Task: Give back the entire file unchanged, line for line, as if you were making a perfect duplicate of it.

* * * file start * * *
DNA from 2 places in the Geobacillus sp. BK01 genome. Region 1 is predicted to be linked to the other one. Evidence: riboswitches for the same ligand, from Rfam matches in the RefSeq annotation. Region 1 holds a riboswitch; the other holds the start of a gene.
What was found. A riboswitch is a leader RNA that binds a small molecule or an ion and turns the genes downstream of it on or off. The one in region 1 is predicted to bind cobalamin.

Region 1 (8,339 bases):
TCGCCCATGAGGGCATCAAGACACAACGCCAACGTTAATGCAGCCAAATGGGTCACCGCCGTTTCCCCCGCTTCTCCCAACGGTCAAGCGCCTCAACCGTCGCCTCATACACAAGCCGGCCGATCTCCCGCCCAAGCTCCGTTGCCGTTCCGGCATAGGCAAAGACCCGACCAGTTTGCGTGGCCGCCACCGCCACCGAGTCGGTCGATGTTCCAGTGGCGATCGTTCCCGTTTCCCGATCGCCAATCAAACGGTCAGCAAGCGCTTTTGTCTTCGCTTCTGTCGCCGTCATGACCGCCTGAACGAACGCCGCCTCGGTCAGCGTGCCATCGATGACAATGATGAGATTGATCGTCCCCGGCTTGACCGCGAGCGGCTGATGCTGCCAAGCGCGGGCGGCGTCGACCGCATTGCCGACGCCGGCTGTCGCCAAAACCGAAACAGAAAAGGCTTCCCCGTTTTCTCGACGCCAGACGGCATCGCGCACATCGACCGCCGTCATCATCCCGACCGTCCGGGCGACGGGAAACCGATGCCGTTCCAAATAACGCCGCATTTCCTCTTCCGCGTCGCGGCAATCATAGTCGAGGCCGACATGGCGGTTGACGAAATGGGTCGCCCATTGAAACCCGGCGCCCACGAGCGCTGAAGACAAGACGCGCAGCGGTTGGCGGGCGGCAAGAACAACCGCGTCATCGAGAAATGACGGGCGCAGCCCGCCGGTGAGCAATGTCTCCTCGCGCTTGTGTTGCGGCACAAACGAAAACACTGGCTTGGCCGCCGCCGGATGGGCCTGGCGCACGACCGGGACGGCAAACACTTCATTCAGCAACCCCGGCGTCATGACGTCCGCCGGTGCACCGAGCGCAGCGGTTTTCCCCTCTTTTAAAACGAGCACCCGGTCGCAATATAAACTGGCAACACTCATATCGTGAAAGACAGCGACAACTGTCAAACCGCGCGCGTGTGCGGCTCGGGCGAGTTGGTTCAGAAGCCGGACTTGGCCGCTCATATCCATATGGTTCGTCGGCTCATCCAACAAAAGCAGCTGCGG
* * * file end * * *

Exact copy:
DNA from 2 places in the Geobacillus sp. BK01 genome. Region 1 is predicted to be linked to the other one. Evidence: riboswitches for the same ligand, from Rfam matches in the RefSeq annotation. Region 1 holds a riboswitch; the other holds the start of a gene.
What was found. A riboswitch is a leader RNA that binds a small molecule or an ion and turns the genes downstream of it on or off. The one in region 1 is predicted to bind cobalamin.

Region 1 (8,339 bases):
TCGCCCATGAGGGCATCAAGACACAACGCCAACGTTAATGCAGCCAAATGGGTCACCGCCGTTTCCCCCGCTTCTCCCAACGGTCAAGCGCCTCAACCGTCGCCTCATACACAAGCCGGCCGATCTCCCGCCCAAGCTCCGTTGCCGTTCCGGCATAGGCAAAGACCCGACCAGTTTGCGTGGCCGCCACCGCCACCGAGTCGGTCGATGTTCCAGTGGCGATCGTTCCCGTTTCCCGATCGCCAATCAAACGGTCAGCAAGCGCTTTTGTCTTCGCTTCTGTCGCCGTCATGACCGCCTGAACGAACGCCGCCTCGGTCAGCGTGCCATCGATGACAATGATGAGATTGATCGTCCCCGGCTTGACCGCGAGCGGCTGATGCTGCCAAGCGCGGGCGGCGTCGACCGCATTGCCGACGCCGGCTGTCGCCAAAACCGAAACAGAAAAGGCTTCCCCGTTTTCTCGACGCCAGACGGCATCGCGCACATCGACCGCCGTCATCATCCCGACCGTCCGGGCGACGGGAAACCGATGCCGTTCCAAATAACGCCGCATTTCCTCTTCCGCGTCGCGGCAATCATAGTCGAGGCCGACATGGCGGTTGACGAAATGGGTCGCCCATTGAAACCCGGCGCCCACGAGCGCTGAAGACAAGACGCGCAGCGGTTGGCGGGCGGCAAGAACAACCGCGTCATCGAGAAATGACGGGCGCAGCCCGCCGGTGAGCAATGTCTCCTCGCGCTTGTGTTGCGGCACAAACGAAAACACTGGCTTGGCCGCCGCCGGATGGGCCTGGCGCACGACCGGGACGGCAAACACTTCATTCAGCAACCCCGGCGTCATGACGTCCGCCGGTGCACCGAGCGCAGCGGTTTTCCCCTCTTTTAAAACGAGCACCCGGTCGCAATATAAACTGGCAACACTCATATCGTGAAAGACAGCGACAACTGTCAAACCGCGCGCGTGTGCGGCTCGGGCGAGTTGGTTCAGAAGCCGGACTTGGCCGCTCATATCCATATGGTTCGTCGGCTCATCCAACAAAAGCAGCTGCGG